Article 8 of The Hague Recommendations Regarding the Education Rights of National Minorities, issued by the OSCE's High Commissioner on National Minorities states: "In accordance with international law, persons belonging to national minorities, like others, have the right to establish and manage their own private educational institutions in conformity with domestic law. These institutions may include schools teaching in the minority language."
Accession Partnership Recommendation:
* As a minimum gesture toward the respect and protection of its language minorities, the Turkish government should lift all obstacles to the foundation of private language courses in minority languages. Such measures should include repeal of Article 42.9 of the Constitution, which states that "no other language than Turkish may be taught to Turkish citizens as their mother tongue." This measure is not specified in the Report or the Calendar.
In the current atmosphere in Turkey, a full and free public debate on the language issue is impossible. The Istanbul governor banned a May conference on multiculturalism and democracy organized by the Mesopotamian Culture Center. The Secretary of the Diyarbakir branch of the teachers' union Egitim-Sen Hasan Kaçan is currently being prosecuted under Article 312 of the Turkish Penal Code for urging the right to mother-tongue education on Medya TV in December. On March 28, the newspaper Radikal quoted the Prime Minister's view that Kurdish is a dialect of Turkish and not a language.
Such actions and statements, which hardly accord with the Copenhagen criterion of "respect for and protection of minorities," are motivated in part by a genuine fear that any acknowledgement that Turkish society is other than monolithic will bring down the whole edifice of the republic and destroy the work of eighty years. However, international human rights standards relating to minorities implicitly and explicitly reject the view that stability can be achieved through the suppression of linguistic and cultural differences. The Council of Europe Framework Convention on the Protection of national Minorities states: "The protection of national minorities is essential to stability, democratic security and peace in this continent.... A pluralist and genuinely democratic society should not only respect the ethnic, cultural, linguistic and religious identity of each person belonging to a national minority, but also create appropriate conditions enabling them to express, preserve and develop this identity." In its November 1999 report on Turkey, the Council of Europe's European Commission against Racism and Intolerance said that "a more open attitude towards cultural and linguistic plurality within Turkey might contribute to resolving some of the problems faced by the country today by allowing more space for a non-violent public as well as private expression of cultural and ethnic identity."3630 The Report On the Linguistic Rights of Persons Belonging to National Minorities In the OSCE Area, issued by the OSCE's High Commissioner on National Minorities, emphasizes language as a distinctive feature of minority identity: "For most minorities, language, as much as if not more than any other attribute of identity (such as common religion or history), serves as a means of unity of the group and source of self-identification of the individual. The enjoyment and preservation of the minority culture turns upon the freedom to transmit ideas, customs, and other indicia of culture in the original language of the minority." See also United Nations Sub-Commission on Prevention of Discrimination and Protection of Minorities, Proposal concerning a definition of the term "minority" submitted by Mr. Jules Deschenes, U.N. Doc E/CN.4/Sub.2/1985/31 & Corr. 1. 31 www.mfa.gov.tr/grupa/ac/acl/faq.htm#bm1. 32 Article 4t states: "Radio and television broadcasts will be made in Turkish; however, for the purpose of teaching or of imparting news, those foreign languages that have made a contribution to the development of universal cultural and scientific works can be used." 33 In an August 1997 interview in Yeni Yuzyil (New Century) the then State Minister Dr. Salih Yildirim stated that one third of those living in the southeastern provinces did not speak Turkish, a figure that rose to fifty percent among women. 34 Article 9 of the Council of Europe's Framework Convention for the Protection of National Minorities states: "In the legal framework of sound radio and television broadcasting, [State Parties] shall ensure, as far as possible, and taking into account the provisions of paragraph 1, that persons belonging to national minorities are granted the possibility of creating and using their own media." Turkey has not signed the Framework Convention, but the Council of Europe Parliamentary Assembly has urged it to doso. Council of Europe Parliamentary Assembly, Recommendation 1377 (1998). The Convention is in force in most Council of Europe and E.U. member states. Among E.U. member states, Greece, Luxembourg, the Netherlands, and Portugal have signed but not ratified the convention; Belgium and France have neither signed nor ratified it. All other E.U. member states have signed and ratified the convention; and with the exception of Latvia, Poland, and Turkey, the Convention is in force in all E.U. applicant states. Article 8 of the Oslo Recommendations Regarding the Linguistic Rights of National Minorities, issued by the High Commissioner on National Minorities at the OSCE states: "Persons belonging to national minorities have the right to establish and maintain their own minority language media. State regulation of the broadcast media shall be based on objective and non-discriminatory criteria and shall not be used to restrict enjoyment of minority rights."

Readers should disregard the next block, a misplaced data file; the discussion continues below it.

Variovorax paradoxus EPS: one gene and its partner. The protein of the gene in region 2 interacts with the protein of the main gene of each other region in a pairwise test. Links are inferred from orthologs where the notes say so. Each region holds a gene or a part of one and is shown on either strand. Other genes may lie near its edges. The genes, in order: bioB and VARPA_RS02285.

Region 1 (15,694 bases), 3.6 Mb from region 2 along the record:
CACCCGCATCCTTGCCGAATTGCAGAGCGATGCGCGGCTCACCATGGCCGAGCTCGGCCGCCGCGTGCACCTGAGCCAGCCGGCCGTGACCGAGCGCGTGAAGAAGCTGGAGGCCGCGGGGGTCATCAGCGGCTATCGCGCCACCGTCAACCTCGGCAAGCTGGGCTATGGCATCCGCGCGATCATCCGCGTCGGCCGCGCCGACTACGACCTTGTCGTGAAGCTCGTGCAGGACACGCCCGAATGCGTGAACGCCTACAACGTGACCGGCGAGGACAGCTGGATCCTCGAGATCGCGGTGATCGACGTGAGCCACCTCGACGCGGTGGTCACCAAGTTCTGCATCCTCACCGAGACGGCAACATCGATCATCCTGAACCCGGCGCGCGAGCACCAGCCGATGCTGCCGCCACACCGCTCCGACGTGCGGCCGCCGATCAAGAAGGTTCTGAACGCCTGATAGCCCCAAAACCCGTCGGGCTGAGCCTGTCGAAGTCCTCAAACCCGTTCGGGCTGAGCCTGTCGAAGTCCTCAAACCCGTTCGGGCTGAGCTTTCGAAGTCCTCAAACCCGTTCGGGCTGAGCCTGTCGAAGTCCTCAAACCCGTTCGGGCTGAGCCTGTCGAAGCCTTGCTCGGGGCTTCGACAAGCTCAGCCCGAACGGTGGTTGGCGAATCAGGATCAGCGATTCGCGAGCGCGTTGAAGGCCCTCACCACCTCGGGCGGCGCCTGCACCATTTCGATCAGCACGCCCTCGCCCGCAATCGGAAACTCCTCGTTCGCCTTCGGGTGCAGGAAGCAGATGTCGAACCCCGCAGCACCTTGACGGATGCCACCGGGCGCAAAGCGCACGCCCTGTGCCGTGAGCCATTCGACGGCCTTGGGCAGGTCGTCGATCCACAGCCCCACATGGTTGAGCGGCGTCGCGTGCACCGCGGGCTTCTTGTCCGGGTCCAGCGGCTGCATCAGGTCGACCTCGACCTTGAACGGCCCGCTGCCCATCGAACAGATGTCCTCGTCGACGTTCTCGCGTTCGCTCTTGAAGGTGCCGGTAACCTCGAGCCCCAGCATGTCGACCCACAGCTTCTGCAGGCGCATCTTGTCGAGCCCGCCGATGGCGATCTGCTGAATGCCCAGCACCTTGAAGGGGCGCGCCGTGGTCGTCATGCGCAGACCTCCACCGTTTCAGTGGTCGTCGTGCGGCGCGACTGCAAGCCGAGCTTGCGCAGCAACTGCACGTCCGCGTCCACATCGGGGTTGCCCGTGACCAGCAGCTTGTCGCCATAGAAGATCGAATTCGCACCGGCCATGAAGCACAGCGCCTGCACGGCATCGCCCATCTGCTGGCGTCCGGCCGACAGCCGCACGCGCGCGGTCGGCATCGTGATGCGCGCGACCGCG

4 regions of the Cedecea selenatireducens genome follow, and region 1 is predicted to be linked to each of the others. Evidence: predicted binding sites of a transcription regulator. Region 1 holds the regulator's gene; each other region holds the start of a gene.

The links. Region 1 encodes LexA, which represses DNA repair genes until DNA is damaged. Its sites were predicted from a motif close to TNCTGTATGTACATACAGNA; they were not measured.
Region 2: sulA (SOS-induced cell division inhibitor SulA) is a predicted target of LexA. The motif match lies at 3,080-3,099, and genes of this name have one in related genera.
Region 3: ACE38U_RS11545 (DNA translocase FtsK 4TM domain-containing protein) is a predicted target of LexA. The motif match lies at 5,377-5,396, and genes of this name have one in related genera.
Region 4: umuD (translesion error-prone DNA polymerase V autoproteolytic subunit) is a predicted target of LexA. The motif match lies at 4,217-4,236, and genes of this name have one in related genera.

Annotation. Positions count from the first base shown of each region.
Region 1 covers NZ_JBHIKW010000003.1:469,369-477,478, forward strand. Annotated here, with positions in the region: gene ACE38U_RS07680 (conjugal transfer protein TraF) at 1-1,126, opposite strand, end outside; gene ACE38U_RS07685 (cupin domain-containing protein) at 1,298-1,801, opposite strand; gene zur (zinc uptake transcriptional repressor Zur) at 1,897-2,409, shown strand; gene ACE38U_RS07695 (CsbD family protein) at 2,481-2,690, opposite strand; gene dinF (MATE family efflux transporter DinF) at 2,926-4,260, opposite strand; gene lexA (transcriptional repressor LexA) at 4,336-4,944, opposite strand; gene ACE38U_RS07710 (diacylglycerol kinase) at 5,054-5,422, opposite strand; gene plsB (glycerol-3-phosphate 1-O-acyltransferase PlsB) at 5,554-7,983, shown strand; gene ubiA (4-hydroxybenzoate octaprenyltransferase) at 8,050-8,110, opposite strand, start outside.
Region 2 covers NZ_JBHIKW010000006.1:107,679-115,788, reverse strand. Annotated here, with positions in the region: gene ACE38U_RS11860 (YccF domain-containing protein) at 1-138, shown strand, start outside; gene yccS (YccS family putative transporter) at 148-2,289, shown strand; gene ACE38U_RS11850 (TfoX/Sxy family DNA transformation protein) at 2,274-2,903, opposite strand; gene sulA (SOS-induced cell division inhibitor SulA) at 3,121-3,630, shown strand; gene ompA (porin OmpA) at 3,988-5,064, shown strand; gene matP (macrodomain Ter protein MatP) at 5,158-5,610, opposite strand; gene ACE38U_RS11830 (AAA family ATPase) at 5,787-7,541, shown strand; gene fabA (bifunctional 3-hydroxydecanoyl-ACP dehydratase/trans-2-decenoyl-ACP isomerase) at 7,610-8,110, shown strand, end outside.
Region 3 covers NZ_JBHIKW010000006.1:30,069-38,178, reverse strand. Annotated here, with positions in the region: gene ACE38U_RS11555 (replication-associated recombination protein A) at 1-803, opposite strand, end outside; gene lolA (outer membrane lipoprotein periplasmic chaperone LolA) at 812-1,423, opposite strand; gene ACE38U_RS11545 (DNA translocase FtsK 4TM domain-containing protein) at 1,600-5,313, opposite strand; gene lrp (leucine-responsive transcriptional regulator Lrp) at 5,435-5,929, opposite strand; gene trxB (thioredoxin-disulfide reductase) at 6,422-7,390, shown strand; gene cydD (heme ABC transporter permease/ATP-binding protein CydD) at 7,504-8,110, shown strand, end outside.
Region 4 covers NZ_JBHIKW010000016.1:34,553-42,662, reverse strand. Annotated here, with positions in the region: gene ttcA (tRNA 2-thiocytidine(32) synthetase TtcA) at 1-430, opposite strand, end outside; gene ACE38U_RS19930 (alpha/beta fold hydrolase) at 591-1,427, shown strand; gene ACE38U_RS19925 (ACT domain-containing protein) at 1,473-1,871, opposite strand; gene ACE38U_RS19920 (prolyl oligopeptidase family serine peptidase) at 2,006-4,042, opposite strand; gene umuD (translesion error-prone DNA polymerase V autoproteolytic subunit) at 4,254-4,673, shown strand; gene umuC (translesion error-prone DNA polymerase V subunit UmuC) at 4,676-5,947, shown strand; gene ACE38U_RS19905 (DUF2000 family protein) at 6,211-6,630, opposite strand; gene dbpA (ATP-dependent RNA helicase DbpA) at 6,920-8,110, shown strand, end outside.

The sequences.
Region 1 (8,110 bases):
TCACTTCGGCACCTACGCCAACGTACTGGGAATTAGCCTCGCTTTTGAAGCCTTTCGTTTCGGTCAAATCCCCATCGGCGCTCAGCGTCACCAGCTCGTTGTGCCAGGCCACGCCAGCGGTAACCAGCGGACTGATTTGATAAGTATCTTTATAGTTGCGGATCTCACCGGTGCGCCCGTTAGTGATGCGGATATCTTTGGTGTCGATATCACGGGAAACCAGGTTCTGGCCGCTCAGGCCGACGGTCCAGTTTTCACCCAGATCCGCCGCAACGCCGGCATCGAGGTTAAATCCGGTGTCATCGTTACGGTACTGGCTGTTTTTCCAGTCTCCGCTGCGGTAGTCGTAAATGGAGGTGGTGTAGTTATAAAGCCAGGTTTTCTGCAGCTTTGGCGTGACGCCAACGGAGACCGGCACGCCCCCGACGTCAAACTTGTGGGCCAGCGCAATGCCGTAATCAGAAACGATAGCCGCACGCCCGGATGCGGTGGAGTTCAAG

35 The right of minorities recognized under the Treaty of Lausanne to education in their mother tongue is respected.
36 European Commission Against Racism and Intolerance, Report on Turkey, November 9, 1999.